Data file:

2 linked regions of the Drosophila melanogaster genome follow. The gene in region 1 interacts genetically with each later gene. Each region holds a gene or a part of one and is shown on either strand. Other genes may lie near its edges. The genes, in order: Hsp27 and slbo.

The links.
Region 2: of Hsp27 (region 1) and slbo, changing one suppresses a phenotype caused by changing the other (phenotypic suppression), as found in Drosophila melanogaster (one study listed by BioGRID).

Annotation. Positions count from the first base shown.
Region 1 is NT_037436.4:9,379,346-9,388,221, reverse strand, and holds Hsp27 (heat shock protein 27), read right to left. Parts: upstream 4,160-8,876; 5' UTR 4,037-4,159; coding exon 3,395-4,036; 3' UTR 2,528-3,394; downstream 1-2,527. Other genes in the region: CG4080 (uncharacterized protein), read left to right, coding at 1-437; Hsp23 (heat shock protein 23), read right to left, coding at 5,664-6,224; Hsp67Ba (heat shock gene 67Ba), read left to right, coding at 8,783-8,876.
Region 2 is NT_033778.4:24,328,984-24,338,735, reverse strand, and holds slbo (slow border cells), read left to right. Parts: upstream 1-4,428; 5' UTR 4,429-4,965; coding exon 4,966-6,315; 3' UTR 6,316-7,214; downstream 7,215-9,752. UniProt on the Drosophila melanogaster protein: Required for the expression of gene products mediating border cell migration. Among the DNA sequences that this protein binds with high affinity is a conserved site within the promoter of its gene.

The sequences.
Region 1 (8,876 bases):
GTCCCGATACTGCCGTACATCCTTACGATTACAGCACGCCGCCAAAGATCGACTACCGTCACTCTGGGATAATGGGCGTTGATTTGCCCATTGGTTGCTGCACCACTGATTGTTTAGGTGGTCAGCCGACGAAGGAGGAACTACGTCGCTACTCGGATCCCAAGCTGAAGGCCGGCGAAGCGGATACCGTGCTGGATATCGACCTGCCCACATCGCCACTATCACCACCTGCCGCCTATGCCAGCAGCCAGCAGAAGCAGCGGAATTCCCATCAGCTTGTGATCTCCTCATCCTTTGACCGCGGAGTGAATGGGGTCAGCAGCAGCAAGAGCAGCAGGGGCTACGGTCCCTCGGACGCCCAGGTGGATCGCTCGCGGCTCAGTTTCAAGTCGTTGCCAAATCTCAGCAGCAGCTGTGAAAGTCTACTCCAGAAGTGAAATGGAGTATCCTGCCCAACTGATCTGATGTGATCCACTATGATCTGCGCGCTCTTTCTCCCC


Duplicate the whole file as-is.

2 linked regions of the Drosophila melanogaster genome follow. The gene in region 1 interacts genetically with each later gene. Each region holds a gene or a part of one and is shown on either strand. Other genes may lie near its edges. The genes, in order: Hsp27 and slbo.

The links.
Region 2: of Hsp27 (region 1) and slbo, changing one suppresses a phenotype caused by changing the other (phenotypic suppression), as found in Drosophila melanogaster (one study listed by BioGRID).

Annotation. Positions count from the first base shown.
Region 1 is NT_037436.4:9,379,346-9,388,221, reverse strand, and holds Hsp27 (heat shock protein 27), read right to left. Parts: upstream 4,160-8,876; 5' UTR 4,037-4,159; coding exon 3,395-4,036; 3' UTR 2,528-3,394; downstream 1-2,527. Other genes in the region: CG4080 (uncharacterized protein), read left to right, coding at 1-437; Hsp23 (heat shock protein 23), read right to left, coding at 5,664-6,224; Hsp67Ba (heat shock gene 67Ba), read left to right, coding at 8,783-8,876.
Region 2 is NT_033778.4:24,328,984-24,338,735, reverse strand, and holds slbo (slow border cells), read left to right. Parts: upstream 1-4,428; 5' UTR 4,429-4,965; coding exon 4,966-6,315; 3' UTR 6,316-7,214; downstream 7,215-9,752. UniProt on the Drosophila melanogaster protein: Required for the expression of gene products mediating border cell migration. Among the DNA sequences that this protein binds with high affinity is a conserved site within the promoter of its gene.

The sequences.
Region 1 (8,876 bases):
GTCCCGATACTGCCGTACATCCTTACGATTACAGCACGCCGCCAAAGATCGACTACCGTCACTCTGGGATAATGGGCGTTGATTTGCCCATTGGTTGCTGCACCACTGATTGTTTAGGTGGTCAGCCGACGAAGGAGGAACTACGTCGCTACTCGGATCCCAAGCTGAAGGCCGGCGAAGCGGATACCGTGCTGGATATCGACCTGCCCACATCGCCACTATCACCACCTGCCGCCTATGCCAGCAGCCAGCAGAAGCAGCGGAATTCCCATCAGCTTGTGATCTCCTCATCCTTTGACCGCGGAGTGAATGGGGTCAGCAGCAGCAAGAGCAGCAGGGGCTACGGTCCCTCGGACGCCCAGGTGGATCGCTCGCGGCTCAGTTTCAAGTCGTTGCCAAATCTCAGCAGCAGCTGTGAAAGTCTACTCCAGAAGTGAAATGGAGTATCCTGCCCAACTGATCTGATGTGATCCACTATGATCTGCGCGCTCTTTCTCCCC